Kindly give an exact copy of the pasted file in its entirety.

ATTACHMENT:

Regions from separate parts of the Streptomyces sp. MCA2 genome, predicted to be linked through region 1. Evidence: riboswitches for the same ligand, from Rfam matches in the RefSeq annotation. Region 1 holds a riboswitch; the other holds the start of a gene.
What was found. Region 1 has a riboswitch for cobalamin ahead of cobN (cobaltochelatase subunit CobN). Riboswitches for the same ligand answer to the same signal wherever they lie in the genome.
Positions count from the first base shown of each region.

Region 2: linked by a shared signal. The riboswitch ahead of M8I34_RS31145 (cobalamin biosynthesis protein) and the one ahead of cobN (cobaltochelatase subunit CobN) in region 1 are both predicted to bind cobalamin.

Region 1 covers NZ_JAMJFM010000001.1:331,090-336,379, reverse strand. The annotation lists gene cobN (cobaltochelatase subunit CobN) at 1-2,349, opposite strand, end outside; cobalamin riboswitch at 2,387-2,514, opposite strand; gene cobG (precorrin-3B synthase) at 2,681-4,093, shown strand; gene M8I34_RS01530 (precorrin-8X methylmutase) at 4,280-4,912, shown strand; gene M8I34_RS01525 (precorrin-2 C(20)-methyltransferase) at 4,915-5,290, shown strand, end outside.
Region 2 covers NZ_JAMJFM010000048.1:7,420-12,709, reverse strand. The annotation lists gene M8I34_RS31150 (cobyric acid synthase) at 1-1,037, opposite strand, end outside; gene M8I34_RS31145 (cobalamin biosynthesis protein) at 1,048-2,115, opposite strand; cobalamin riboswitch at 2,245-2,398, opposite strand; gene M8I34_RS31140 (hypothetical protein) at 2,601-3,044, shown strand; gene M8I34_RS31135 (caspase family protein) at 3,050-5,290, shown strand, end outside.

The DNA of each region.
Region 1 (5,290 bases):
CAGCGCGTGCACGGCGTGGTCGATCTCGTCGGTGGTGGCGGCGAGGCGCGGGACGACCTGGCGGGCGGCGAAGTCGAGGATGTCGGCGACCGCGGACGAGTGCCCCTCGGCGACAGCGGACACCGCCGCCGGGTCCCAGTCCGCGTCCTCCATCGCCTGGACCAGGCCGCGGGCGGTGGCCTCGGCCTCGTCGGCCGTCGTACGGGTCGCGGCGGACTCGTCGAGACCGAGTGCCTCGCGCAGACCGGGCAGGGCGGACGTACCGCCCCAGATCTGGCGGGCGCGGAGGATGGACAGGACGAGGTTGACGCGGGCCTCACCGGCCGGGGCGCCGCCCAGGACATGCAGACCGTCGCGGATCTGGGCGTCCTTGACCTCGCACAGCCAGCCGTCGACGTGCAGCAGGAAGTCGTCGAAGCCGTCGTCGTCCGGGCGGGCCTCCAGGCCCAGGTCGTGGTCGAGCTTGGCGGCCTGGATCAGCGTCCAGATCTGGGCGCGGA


Regions from separate parts of the Streptomyces sp. MCA2 genome, predicted to be linked through region 1. Evidence: riboswitches for the same ligand, from Rfam matches in the RefSeq annotation. Region 1 holds a riboswitch; the other holds the start of a gene.
What was found. Region 1 has a riboswitch for cobalamin ahead of cobN (cobaltochelatase subunit CobN). Riboswitches for the same ligand answer to the same signal wherever they lie in the genome.
Positions count from the first base shown of each region.

Region 2: linked by a shared signal. The riboswitch ahead of M8I34_RS31145 (cobalamin biosynthesis protein) and the one ahead of cobN (cobaltochelatase subunit CobN) in region 1 are both predicted to bind cobalamin.

Region 1 covers NZ_JAMJFM010000001.1:331,090-336,379, reverse strand. The annotation lists gene cobN (cobaltochelatase subunit CobN) at 1-2,349, opposite strand, end outside; cobalamin riboswitch at 2,387-2,514, opposite strand; gene cobG (precorrin-3B synthase) at 2,681-4,093, shown strand; gene M8I34_RS01530 (precorrin-8X methylmutase) at 4,280-4,912, shown strand; gene M8I34_RS01525 (precorrin-2 C(20)-methyltransferase) at 4,915-5,290, shown strand, end outside.
Region 2 covers NZ_JAMJFM010000048.1:7,420-12,709, reverse strand. The annotation lists gene M8I34_RS31150 (cobyric acid synthase) at 1-1,037, opposite strand, end outside; gene M8I34_RS31145 (cobalamin biosynthesis protein) at 1,048-2,115, opposite strand; cobalamin riboswitch at 2,245-2,398, opposite strand; gene M8I34_RS31140 (hypothetical protein) at 2,601-3,044, shown strand; gene M8I34_RS31135 (caspase family protein) at 3,050-5,290, shown strand, end outside.

The DNA of each region.
Region 1 (5,290 bases):
CAGCGCGTGCACGGCGTGGTCGATCTCGTCGGTGGTGGCGGCGAGGCGCGGGACGACCTGGCGGGCGGCGAAGTCGAGGATGTCGGCGACCGCGGACGAGTGCCCCTCGGCGACAGCGGACACCGCCGCCGGGTCCCAGTCCGCGTCCTCCATCGCCTGGACCAGGCCGCGGGCGGTGGCCTCGGCCTCGTCGGCCGTCGTACGGGTCGCGGCGGACTCGTCGAGACCGAGTGCCTCGCGCAGACCGGGCAGGGCGGACGTACCGCCCCAGATCTGGCGGGCGCGGAGGATGGACAGGACGAGGTTGACGCGGGCCTCACCGGCCGGGGCGCCGCCCAGGACATGCAGACCGTCGCGGATCTGGGCGTCCTTGACCTCGCACAGCCAGCCGTCGACGTGCAGCAGGAAGTCGTCGAAGCCGTCGTCGTCCGGGCGGGCCTCCAGGCCCAGGTCGTGGTCGAGCTTGGCGGCCTGGATCAGCGTCCAGATCTGGGCGCGGA